Kenneth Rogoff has an article in the FT this morning in which he argues that the time ash come to get rid of paper money. He has two logics for asking for this. First of all he says that ending the ability to hold cash will stop people bailing out of bank accounts if interest rates become negative, and as such negative interest rates will be possible. I think that interesting, but not the focus of my attention here. More of concern to me is the idea that ending paper money will make tax evasion much harder.
As Rogoff notes "in both the eurozone and the US there is roughly $4,000 in circulation for every man, woman and child, and it is not easy to find. In Japan the figure is almost double that."
That's an astonishing amount of cash and much is held in very high denomination notes like US$100 bills, which are rarely seen in practice, rather like the â‚¬500 note, which has no practical use. As Rogoff admits, much of this cash might circulate outside its home territory, but that's actually the point: it is used for crime in a great many cases, and money laundering in many more. In the UK the problem is slightly smaller. We only have about £1,000 of cash per person but I know no one who holds that sort of sum, and I guarantee it is not needed as the cash floats in tills or banks either. Building societies do, according to the Bank, hold only £500 million or so between them, for example.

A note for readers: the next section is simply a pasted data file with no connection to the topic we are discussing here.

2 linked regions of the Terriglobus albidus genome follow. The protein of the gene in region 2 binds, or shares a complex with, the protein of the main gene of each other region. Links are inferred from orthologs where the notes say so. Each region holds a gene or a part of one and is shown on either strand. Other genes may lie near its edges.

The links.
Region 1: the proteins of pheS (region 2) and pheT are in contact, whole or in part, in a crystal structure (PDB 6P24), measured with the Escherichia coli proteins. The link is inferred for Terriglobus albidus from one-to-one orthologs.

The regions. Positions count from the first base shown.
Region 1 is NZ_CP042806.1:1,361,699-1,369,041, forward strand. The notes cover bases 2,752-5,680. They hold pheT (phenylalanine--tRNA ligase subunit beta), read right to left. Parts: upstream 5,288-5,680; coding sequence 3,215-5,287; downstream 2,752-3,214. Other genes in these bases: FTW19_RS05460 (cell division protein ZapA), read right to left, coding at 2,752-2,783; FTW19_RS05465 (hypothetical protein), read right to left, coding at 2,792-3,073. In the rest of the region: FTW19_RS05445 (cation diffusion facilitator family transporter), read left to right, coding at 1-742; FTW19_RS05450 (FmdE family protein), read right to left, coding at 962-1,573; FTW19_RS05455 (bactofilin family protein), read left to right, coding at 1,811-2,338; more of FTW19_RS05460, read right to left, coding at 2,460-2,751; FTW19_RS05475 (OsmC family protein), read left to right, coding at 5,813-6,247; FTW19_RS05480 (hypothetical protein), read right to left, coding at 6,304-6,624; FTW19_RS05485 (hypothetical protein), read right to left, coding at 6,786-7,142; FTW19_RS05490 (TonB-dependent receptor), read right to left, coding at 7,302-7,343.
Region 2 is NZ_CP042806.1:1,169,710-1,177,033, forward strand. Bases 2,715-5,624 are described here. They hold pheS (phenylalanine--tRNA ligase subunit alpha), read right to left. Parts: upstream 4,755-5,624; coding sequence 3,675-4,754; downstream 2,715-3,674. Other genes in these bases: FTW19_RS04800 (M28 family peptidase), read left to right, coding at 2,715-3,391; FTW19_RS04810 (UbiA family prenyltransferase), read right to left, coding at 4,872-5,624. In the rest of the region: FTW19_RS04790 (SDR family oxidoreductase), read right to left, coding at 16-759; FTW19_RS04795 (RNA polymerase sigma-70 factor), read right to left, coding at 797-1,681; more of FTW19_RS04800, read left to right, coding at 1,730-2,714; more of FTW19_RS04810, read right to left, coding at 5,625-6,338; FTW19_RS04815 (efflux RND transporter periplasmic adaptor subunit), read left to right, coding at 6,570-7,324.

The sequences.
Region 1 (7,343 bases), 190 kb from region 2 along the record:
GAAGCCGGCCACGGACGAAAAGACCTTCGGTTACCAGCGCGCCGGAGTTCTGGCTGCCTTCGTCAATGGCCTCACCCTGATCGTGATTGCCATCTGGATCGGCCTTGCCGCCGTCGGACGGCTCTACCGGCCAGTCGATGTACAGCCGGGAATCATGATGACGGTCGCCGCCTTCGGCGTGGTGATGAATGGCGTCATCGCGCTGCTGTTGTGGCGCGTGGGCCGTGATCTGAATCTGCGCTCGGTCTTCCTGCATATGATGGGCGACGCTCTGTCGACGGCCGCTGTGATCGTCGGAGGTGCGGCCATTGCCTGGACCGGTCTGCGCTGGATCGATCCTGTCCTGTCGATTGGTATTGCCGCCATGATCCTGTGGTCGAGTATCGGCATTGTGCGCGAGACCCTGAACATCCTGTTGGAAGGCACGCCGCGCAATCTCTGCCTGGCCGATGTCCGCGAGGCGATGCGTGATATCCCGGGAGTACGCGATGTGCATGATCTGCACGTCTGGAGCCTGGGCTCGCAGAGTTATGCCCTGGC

So what if we did get rid of physical money or, at least, paper money? Would it matter? Most young people hardly seem to carry any cash now anyway. And if we had a £5 and £10 coin that would be more than enough to cover most people's liquid needs - and the need to take cash at the church fete and charity event - and be near impossible, because of weight issues, to be used for laundering and crime. Getting rid of all cooper and requiring tills to round to the nearest 5p would solve a great many other issues too, not least being the fact that these coins are no longer economic to mint and most end up not being used.
It''s an idea whose time has, I think, come because the ability to control the cash economy that this would create would be of enormous value.
I'd be interested in comments.